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              A PDMS/paper/glass hybrid microfluidic biochip integrated with aptamer-functionalized graphene oxide nano-biosensors for one-step multiplexed pathogen detection.

              Infectious pathogens often cause serious public health concerns throughout the world. There is an increasing demand for simple, rapid and sensitive approaches for multiplexed pathogen detection. In this paper we have developed a polydimethylsiloxane (PDMS)/paper/glass hybrid microfluidic system integrated with aptamer-functionalized graphene oxide (GO) nano-biosensors for simple, one-step, multiplexed pathogen detection. The paper substrate used in this hybrid microfluidic system facilitated the integration of aptamer biosensors on the microfluidic biochip, and avoided complicated surface treatment and aptamer probe immobilization in a PDMS or glass-only microfluidic system. Lactobacillus acidophilus was used as a bacterium model to develop the microfluidic platform with a detection limit of 11.0 cfu mL(-1). We have also successfully extended this method to the simultaneous detection of two infectious pathogens - Staphylococcus aureus and Salmonella enterica. This method is simple and fast. The one-step 'turn on' pathogen assay in a ready-to-use microfluidic device only takes ~10 min to complete on the biochip. Furthermore, this microfluidic device has great potential in rapid detection of a wide variety of different other bacterial and viral pathogens.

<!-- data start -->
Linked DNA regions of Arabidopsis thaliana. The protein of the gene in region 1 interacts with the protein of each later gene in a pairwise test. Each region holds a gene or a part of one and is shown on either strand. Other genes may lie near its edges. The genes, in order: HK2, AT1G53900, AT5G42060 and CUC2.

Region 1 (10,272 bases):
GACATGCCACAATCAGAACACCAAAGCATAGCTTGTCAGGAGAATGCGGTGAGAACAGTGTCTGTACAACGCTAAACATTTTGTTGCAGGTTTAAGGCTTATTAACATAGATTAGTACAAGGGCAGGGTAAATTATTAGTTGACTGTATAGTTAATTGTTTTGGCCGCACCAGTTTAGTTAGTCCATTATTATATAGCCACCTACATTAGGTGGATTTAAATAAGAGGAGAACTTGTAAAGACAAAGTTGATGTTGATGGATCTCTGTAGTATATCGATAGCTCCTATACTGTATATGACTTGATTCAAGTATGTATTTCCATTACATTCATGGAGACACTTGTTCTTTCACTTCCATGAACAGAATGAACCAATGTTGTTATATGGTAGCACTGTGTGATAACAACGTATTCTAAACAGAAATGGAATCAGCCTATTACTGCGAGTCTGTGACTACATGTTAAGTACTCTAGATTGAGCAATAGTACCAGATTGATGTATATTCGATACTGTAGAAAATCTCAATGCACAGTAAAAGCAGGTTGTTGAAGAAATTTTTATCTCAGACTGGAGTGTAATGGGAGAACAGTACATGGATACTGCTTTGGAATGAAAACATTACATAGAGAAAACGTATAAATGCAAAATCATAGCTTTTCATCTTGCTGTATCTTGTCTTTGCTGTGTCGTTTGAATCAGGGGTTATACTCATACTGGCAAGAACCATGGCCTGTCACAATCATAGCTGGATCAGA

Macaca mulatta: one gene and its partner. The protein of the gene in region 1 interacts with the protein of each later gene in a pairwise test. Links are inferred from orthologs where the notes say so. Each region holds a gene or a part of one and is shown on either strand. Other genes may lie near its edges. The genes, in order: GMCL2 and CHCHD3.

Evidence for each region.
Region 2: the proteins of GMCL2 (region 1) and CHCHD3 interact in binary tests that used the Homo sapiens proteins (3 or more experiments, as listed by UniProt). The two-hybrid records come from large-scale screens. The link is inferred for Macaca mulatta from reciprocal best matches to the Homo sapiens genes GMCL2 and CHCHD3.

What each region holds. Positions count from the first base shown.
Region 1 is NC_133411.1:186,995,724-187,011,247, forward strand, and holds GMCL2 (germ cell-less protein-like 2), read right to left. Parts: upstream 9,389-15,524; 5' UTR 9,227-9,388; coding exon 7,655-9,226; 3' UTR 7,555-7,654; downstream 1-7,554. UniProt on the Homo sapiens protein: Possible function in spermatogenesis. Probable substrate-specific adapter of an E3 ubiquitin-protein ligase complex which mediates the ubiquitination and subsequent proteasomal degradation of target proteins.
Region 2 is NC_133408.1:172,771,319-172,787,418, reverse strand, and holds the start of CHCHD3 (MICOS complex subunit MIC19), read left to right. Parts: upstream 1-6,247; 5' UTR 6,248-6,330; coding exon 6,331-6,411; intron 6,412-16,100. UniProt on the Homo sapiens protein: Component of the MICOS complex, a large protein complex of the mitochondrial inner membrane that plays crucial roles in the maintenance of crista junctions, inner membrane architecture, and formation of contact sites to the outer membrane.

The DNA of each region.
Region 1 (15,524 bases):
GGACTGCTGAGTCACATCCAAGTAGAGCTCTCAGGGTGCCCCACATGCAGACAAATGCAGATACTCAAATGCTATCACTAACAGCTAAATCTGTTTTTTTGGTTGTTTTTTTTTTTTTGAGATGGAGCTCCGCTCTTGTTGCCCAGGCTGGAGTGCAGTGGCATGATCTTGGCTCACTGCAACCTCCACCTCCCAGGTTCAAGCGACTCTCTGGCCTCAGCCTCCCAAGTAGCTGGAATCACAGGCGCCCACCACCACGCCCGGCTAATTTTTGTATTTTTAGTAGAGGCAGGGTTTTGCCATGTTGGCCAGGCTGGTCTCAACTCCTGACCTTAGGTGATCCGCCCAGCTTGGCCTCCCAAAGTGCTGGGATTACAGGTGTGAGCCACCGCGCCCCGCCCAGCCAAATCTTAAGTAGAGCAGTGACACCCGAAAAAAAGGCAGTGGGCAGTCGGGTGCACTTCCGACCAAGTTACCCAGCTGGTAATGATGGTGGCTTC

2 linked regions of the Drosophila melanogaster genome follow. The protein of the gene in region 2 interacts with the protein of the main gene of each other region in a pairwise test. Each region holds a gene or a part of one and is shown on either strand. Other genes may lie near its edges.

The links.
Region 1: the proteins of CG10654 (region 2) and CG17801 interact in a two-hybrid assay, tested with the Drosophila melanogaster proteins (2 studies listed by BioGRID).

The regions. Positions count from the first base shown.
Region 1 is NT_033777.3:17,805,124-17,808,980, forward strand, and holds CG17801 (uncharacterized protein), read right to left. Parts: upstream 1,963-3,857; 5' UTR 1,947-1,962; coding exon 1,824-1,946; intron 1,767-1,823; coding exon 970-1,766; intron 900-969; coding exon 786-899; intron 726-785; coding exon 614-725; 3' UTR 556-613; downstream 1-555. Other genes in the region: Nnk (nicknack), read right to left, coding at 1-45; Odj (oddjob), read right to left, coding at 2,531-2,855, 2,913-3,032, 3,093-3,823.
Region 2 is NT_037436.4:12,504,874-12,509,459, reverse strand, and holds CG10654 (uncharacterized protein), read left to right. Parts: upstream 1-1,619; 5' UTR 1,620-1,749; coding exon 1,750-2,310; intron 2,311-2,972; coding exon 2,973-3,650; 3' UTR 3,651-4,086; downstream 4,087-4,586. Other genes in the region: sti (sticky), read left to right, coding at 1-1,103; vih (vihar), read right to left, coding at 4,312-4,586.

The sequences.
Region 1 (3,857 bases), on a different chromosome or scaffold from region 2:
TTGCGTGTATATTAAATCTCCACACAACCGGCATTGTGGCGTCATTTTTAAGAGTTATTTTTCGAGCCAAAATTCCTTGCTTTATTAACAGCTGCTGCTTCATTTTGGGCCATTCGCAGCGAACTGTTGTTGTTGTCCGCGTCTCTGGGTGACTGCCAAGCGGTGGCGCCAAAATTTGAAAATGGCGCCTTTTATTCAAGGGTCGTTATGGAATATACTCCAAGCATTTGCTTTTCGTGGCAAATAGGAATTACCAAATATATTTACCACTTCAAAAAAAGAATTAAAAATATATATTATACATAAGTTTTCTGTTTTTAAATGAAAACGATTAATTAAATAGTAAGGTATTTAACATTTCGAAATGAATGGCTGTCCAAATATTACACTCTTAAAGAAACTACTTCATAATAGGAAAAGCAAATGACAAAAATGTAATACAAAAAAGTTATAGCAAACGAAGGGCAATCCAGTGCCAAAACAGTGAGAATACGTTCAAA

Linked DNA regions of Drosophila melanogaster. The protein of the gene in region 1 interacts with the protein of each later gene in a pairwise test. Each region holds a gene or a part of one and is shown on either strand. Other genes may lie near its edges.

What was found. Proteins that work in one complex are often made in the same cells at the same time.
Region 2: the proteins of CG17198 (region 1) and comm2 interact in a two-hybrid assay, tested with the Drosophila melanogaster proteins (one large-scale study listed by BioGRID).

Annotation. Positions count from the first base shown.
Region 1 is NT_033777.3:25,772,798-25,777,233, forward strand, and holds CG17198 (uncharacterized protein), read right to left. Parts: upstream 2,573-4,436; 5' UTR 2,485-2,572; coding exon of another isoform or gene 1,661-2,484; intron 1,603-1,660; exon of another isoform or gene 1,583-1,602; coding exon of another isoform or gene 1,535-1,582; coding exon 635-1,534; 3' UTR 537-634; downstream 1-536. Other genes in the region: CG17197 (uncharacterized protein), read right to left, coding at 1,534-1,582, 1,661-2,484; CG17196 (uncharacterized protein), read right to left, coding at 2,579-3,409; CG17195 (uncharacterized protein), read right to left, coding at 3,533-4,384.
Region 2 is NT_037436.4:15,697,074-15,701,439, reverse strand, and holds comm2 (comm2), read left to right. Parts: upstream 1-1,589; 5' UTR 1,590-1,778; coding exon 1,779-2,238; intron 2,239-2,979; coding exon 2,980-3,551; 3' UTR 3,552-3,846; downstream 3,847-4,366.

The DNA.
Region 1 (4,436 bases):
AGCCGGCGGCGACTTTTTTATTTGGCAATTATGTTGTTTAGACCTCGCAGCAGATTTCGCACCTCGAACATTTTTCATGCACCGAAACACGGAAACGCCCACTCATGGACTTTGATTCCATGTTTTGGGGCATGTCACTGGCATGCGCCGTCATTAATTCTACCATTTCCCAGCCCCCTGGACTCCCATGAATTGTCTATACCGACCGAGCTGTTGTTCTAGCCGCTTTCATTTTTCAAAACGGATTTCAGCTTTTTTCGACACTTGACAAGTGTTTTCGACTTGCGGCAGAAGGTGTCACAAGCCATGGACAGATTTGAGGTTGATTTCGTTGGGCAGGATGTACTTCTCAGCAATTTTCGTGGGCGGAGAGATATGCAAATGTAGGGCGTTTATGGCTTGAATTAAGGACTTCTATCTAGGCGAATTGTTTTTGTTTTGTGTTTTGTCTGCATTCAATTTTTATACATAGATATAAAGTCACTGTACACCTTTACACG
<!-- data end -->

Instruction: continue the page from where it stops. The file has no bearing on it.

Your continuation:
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                Author and article information

                Journal
                BIOI
                BIO Integration
                BIOI
                Compuscript (Ireland )
                2712-0082
                2712-0074
                01 January 2021
                01 December 2020
                : 1
                : 4
                : 147-155
                Affiliations
                1The First Affiliated Hospital of Sun Yat-Sen University, Sun Yat-Sen University, Guangzhou 510080, China
                2School of Engineering and Applied Science, Harvard University, Cambridge, MA 02138, USA
                3School of Physics and Material Science, Guangzhou University, Guangzhou 510006 China
                Author notes
                *Correspondence to: Meng Zhang, E-mail: meng.zhang_china@ 123456outlook.com ; Wu Zhang, E-mail: zh0002wu@ 123456outlook.com

                aWu Zhang have contributed equally in this manuscript as the co-first author.

                Article
                bioi20200029
                10.15212/bioi-2020-0029
                Copyright © 2020 The Authors

                This is an open access article distributed under the terms of the Creative Commons Attribution License ( https://creativecommons.org/licenses/by/4.0/). See https://bio-integration.org/copyright-and-permissions/

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                Self URI (journal-page): https://bio-integration.org/